C.V.: “Éternel” was born from emotions that I’ve felt during my frequent trips to Japan, and my memories of lanterns and minimal forms of architecture that I’ve sought to transcribe in contemporary works. I wanted to convey the iridescent landscape of Japanese cherry blossoms, how the color moves from blue to pink and green. Reflections are another important element, as I saw many reflections, not just in the landscape, but in the cities where one has constant reflections from technology. And I tried to represent Japanese ceramics by manually coloring recycled fiberglass with those nuances and depicting it like Japanese painting. I’m very happy with this body of work, because it represents a new step in my work and how I’ve resolved to release myself from tradition.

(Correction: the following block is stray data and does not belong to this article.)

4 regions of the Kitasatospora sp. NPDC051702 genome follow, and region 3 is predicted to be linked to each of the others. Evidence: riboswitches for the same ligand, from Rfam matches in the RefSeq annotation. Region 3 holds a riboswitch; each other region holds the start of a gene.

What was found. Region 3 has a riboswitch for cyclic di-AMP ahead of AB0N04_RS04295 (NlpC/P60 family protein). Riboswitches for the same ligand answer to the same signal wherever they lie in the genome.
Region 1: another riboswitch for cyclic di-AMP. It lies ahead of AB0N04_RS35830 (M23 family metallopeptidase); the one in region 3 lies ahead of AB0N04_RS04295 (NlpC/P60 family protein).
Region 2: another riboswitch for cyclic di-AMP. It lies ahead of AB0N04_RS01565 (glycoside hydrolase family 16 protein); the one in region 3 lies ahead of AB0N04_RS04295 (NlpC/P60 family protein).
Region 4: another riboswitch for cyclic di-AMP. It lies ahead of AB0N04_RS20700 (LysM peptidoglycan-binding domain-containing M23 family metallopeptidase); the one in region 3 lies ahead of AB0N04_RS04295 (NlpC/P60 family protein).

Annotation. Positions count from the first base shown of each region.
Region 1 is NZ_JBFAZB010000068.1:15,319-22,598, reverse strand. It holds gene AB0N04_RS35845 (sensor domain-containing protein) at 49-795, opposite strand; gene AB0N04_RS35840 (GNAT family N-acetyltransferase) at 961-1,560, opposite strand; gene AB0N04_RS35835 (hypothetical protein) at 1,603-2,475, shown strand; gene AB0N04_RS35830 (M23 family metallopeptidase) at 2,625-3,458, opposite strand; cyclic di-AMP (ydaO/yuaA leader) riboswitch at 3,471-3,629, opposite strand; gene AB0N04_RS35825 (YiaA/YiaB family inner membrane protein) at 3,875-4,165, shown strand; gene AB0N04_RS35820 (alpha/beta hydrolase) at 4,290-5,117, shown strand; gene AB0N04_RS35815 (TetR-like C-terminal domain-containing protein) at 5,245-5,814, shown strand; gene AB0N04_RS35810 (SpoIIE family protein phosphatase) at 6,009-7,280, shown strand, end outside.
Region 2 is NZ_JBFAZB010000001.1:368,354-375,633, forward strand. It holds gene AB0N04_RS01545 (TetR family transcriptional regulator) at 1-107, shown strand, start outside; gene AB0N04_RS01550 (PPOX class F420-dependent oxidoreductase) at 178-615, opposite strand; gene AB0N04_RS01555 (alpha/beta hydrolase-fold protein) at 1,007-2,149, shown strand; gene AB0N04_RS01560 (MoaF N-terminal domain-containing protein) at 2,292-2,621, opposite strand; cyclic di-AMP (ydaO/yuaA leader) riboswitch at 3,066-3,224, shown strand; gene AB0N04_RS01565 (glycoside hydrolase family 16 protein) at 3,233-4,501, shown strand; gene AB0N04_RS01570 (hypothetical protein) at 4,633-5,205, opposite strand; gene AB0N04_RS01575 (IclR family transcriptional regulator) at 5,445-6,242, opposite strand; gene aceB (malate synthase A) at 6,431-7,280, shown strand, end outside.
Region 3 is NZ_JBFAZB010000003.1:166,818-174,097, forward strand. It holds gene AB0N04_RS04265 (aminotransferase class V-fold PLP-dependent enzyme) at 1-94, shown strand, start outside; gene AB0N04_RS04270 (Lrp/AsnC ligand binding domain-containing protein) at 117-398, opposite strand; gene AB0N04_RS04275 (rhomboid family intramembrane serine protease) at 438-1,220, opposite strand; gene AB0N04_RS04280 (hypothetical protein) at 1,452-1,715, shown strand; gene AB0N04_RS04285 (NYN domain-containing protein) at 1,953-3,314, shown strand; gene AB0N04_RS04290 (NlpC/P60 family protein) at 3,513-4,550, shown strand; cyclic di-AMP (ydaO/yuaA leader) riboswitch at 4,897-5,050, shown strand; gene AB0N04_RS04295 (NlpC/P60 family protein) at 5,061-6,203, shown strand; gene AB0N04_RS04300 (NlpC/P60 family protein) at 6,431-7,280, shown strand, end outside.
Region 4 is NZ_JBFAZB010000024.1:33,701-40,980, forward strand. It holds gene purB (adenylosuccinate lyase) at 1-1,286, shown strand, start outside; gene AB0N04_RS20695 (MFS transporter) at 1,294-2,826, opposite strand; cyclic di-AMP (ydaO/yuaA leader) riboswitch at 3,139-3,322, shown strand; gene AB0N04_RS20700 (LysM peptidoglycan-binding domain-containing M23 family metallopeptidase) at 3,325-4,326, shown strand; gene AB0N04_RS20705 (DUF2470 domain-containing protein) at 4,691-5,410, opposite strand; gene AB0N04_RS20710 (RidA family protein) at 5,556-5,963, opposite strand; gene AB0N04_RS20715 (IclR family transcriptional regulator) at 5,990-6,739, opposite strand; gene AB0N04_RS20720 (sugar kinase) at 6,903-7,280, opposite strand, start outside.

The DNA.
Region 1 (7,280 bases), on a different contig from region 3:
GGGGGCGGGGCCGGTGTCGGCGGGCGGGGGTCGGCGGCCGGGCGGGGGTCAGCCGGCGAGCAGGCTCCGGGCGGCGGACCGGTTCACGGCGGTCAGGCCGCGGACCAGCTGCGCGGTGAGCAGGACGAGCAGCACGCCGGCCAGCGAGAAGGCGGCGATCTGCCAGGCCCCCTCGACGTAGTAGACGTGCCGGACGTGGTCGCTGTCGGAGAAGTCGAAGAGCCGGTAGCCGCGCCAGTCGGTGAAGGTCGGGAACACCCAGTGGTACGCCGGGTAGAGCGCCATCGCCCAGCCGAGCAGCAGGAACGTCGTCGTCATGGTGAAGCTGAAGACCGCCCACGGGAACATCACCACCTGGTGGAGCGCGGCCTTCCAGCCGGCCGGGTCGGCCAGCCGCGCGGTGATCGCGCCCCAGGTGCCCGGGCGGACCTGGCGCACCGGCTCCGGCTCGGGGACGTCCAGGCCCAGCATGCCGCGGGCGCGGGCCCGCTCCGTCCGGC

E.C.: What piece of advice would you give an aspiring designer?

V.C.: Find your own way.

Elena Clavarino is an Assistant Editor for Air Mail